Volume 12 - Opinions of Counsel SBRPTS No. 33
Board of Assessment Review (condominium units); Condominium and Cooperatives (assessment review) - Real Property Law, § 339-y; Real Property Tax Law, § 524:
A condominium board of managers can file a single complaint form (RP-524) with a board of assessment review. However, reductions can only be made for units whose owners authorized the board of managers to act for them.
We have received several inquiries about the filing of a single complaint form with a municipal board of assessment review on behalf of the owners of units in a condominium development. Apparently there have been instances where it has been argued that a single complaint form can result in reductions for all owners, even those that have not authorized the board of managers to pursue administrative review. Subdivision three of section 524 of the Real Property Tax Law requires that a complaint must be made by the person whose property is assessed, or by some person authorized in writing by the complainant or his officer or agent to make such statement (i.e., complaint) who has knowledge on the facts therein.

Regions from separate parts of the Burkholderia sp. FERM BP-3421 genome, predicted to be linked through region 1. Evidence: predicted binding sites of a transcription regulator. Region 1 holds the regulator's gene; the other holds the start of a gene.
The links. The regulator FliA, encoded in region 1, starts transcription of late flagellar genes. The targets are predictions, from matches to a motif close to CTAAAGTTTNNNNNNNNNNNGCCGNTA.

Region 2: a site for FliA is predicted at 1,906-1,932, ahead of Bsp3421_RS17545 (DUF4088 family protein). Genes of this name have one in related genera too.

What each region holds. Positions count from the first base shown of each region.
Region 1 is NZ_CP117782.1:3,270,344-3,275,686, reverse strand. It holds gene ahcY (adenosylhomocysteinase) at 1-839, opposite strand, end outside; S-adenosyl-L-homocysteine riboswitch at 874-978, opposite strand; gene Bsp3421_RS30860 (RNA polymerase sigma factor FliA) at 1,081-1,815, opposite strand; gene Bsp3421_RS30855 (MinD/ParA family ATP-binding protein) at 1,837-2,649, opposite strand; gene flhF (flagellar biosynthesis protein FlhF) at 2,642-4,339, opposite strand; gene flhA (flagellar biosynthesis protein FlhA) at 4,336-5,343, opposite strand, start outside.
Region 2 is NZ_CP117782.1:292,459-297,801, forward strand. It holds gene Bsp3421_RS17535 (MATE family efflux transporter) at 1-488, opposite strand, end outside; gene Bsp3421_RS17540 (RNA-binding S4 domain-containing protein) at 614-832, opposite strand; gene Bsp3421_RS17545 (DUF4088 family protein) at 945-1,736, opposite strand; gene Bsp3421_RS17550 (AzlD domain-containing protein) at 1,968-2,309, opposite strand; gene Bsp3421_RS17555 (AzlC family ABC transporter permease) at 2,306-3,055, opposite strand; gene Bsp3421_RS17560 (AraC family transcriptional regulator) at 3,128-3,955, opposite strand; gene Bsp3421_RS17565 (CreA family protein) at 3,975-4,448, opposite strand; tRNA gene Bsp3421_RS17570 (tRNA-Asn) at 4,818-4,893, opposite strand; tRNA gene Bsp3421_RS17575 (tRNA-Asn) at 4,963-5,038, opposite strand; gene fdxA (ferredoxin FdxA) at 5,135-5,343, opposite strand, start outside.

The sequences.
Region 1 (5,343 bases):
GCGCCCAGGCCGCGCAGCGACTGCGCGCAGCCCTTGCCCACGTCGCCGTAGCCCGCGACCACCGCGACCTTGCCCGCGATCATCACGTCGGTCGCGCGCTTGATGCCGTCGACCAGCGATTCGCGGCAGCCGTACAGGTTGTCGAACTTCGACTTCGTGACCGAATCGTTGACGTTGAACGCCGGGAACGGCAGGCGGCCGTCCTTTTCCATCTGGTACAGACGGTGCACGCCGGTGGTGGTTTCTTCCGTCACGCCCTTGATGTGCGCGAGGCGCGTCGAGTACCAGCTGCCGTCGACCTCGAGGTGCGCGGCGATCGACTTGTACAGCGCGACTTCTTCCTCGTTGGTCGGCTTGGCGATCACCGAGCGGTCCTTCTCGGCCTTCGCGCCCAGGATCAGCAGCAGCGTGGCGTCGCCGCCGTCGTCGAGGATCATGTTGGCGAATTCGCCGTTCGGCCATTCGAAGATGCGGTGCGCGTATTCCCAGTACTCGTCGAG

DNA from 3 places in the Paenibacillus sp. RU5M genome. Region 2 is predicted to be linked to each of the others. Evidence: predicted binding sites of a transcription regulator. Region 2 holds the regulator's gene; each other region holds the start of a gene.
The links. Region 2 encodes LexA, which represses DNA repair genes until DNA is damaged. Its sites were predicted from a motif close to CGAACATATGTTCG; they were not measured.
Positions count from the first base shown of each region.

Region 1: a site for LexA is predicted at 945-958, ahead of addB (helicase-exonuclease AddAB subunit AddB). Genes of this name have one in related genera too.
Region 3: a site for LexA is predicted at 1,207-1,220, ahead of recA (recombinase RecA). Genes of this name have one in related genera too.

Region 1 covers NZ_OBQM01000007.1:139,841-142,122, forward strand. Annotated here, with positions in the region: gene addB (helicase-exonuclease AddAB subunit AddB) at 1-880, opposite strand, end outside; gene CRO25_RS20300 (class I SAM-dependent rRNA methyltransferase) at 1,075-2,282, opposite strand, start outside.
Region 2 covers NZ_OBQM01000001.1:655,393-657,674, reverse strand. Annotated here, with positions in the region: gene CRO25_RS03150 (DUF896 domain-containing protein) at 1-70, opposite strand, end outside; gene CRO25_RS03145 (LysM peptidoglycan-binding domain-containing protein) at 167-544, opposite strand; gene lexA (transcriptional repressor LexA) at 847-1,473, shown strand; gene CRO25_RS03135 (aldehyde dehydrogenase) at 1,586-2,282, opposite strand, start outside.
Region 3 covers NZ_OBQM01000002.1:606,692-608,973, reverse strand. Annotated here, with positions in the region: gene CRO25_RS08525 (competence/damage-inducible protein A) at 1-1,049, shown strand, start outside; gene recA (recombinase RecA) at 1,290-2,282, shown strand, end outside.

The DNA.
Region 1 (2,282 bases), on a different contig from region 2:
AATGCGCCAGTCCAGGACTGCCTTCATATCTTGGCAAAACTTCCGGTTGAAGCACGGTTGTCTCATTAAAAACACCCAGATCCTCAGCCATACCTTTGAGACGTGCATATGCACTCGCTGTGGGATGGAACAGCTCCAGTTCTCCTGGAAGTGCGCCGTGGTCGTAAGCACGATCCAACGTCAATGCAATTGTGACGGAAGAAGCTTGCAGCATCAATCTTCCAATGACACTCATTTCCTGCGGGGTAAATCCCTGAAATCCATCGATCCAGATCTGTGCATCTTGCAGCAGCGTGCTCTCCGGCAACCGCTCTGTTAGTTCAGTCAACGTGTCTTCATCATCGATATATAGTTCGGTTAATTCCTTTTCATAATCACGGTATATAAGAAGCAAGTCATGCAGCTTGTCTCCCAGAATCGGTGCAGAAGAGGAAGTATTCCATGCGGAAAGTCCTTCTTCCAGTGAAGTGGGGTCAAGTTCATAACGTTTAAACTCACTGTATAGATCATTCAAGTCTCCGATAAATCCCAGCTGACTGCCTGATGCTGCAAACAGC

The basis for the belief that authorizations are not required stems from the assessment provisions of subdivision one of section 339-y of the Real Property Law.
(a) With respect to all property submitted to the provisions of this article other than property which is the subject of a qualified leasehold condominium, each unit and its common interest, not including any personal property, shall be deemed to be a parcel and shall be subject to separate assessment and taxation by each assessing unit, school district, special district, county or other taxing unit, for all types of taxes authorized by law including but not limited to special ad valorem levies and special assessments, except that the foregoing shall not apply to a unit held under lease or sublease unless the declaration requires the unit owner to pay all taxes attributable to his unit. Neither the building, the property nor any of the common elements shall be deemed to be a parcel.